A couple of weeks ago, Paul Smith discovered a surprising connection between the noncommutative space of Penrose tilings and an affine algebra in the paper The space of Penrose tilings and the non-commutative curve with homogeneous coordinate ring $\mathbb{C} \langle x,y \rangle/(y^2)$.

Giving $x$ and $y$ degree 1, the algebra $P = \mathbb{C} \langle x,y \rangle/(y^2)$ is obviously graded and noncommutative projective algebraic geometers like to associate to such algebras their ‘proj’ which is the quotient category of the category of all graded modules in which two objects become isomorphisc iff their ‘tails’ (that is forgetting the first few homogeneous components) are isomorphic.

The first type of objects NAGers try to describe are the point modules, which correspond to graded modules in which every homogeneous component is 1-dimensional, that is, they are of the form

$\mathbb{C} e_0 \oplus \mathbb{C} e_1 \oplus \mathbb{C} e_2 \oplus \cdots \oplus \mathbb{C} e_n \oplus \mathbb{C} e_{n+1} \oplus \cdots$

with $e_i$ an element of degree $i$. The reason for this is that point-modules correspond to the points of the (usual, commutative) projective variety when the affine graded algebra is commutative.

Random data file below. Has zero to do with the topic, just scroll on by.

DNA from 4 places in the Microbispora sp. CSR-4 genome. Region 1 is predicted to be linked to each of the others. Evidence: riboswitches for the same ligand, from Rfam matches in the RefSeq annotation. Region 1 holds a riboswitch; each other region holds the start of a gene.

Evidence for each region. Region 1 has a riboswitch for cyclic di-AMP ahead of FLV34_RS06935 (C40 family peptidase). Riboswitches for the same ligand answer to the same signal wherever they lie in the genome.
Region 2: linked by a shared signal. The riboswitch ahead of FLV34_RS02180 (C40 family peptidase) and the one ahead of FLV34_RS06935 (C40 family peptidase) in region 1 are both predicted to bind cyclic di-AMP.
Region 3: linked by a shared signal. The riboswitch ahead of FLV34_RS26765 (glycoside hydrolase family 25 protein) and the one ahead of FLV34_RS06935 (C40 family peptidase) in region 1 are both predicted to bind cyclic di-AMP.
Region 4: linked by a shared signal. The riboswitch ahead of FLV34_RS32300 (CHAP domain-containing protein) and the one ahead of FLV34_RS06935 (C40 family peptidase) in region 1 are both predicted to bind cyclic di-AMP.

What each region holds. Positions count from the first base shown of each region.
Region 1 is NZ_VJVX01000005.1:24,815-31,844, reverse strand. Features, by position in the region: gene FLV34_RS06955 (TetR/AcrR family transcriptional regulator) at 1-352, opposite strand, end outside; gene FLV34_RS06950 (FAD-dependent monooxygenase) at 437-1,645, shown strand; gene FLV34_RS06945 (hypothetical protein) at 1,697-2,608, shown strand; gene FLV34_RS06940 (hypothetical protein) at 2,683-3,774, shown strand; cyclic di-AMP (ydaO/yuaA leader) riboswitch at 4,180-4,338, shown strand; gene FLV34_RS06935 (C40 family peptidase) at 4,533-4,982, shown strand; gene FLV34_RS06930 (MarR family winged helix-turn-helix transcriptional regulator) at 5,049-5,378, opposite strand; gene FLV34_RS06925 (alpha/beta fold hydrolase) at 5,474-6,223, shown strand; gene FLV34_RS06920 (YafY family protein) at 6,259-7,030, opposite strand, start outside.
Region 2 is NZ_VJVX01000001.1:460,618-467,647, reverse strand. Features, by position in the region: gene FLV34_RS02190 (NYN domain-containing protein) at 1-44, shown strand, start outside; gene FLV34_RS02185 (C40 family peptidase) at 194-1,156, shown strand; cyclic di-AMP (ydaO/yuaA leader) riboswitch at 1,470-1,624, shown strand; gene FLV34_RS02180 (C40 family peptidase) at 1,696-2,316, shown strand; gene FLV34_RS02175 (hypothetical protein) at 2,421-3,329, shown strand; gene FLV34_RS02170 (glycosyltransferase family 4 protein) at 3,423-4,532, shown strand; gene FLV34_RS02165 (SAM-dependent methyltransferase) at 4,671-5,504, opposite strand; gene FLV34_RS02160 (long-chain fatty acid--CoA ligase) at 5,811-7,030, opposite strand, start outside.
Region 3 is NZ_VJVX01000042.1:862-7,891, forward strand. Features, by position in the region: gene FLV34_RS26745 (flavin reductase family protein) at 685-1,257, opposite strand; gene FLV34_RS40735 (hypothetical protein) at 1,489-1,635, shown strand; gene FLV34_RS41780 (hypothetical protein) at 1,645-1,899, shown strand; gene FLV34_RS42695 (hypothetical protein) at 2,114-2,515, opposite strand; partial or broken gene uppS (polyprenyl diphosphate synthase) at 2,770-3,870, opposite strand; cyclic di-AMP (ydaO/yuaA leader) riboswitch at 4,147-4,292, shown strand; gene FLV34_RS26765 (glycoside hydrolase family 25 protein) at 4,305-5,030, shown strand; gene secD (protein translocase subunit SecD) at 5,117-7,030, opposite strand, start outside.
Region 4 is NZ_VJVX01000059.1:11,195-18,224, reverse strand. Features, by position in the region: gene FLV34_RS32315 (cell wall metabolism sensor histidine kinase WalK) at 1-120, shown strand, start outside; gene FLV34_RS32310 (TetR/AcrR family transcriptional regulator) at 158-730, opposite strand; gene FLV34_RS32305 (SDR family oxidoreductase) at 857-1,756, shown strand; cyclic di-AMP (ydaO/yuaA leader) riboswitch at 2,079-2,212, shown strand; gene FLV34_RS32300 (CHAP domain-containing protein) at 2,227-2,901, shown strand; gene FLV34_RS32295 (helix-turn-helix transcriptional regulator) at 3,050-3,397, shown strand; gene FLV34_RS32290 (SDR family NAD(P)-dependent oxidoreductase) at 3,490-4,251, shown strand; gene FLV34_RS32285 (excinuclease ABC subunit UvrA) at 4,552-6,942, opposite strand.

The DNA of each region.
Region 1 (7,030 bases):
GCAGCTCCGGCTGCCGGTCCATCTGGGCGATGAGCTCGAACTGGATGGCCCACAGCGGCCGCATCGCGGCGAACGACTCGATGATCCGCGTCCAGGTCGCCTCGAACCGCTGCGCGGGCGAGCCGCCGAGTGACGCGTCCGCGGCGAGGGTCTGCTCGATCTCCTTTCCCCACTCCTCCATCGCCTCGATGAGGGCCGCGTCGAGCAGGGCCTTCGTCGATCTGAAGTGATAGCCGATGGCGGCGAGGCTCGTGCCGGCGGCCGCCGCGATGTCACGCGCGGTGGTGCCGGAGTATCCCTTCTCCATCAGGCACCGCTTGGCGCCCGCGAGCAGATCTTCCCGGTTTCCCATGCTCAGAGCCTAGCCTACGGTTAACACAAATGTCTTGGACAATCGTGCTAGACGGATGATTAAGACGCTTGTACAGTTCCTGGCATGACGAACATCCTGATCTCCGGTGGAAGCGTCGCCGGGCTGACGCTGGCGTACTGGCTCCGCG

Now, assume that a Penrose tiling has been given by a sequence of 0’s and 1’s, say $(z_0,z_1,z_2,\cdots)$, then it is easy to associate to it a graded vectorspace with action given by

$x.e_i = e_{i+1}$ and $y.e_i = z_i e_{i+1}$

Because the sequence has no two consecutive ones, it is clear that this defines a graded module for the algebra $P$ and determines a point module in $\pmb{proj}(P)$. By the equivalence relation on Penrose sequences and the tails-equivalence on graded modules it follows that two sequences define the same Penrose tiling if and only if they determine the same point module in $\pmb{proj}(P)$. Phrased differently, the noncommutative space of Penrose tilings embeds in $\pmb{proj}(P)$ as a subset of the point-modules for $P$.

The only such point-module invariant under the shift-functor is the one corresponding to the 0-sequence, that is, corresponds to the cartwheel tiling

Another nice consequence is that we can now explain the local isomorphism property of Penrose tilings geometrically as a consequence of the fact that the $Ext^1$ between any two such point-modules is non-zero, that is, these noncommutative points lie ‘infinitely close’ to each other.

This is the easy part of Paul’s paper.

The truly, truly amazing part is that he is able to recover Connes’ AF-algebra $Fib$ from $\pmb{proj}(P)$ as the algebra of global sections! More precisely, he proves that there is an equivalence of categories between $\pmb{proj}(P)$ and the category of all $Fib$-modules $\pmb{mod}(Fib)$!

In other words, the noncommutative projective scheme $\pmb{proj}(P)$ is actually isomorphic to an affine scheme and as its coordinate ring is formally smooth $\pmb{proj}(P)$ is a noncommutative smooth variety. It would be interesting to construct more such examples of interesting AF-algebras appearing as local rings of sections of proj-es of affine graded algebras.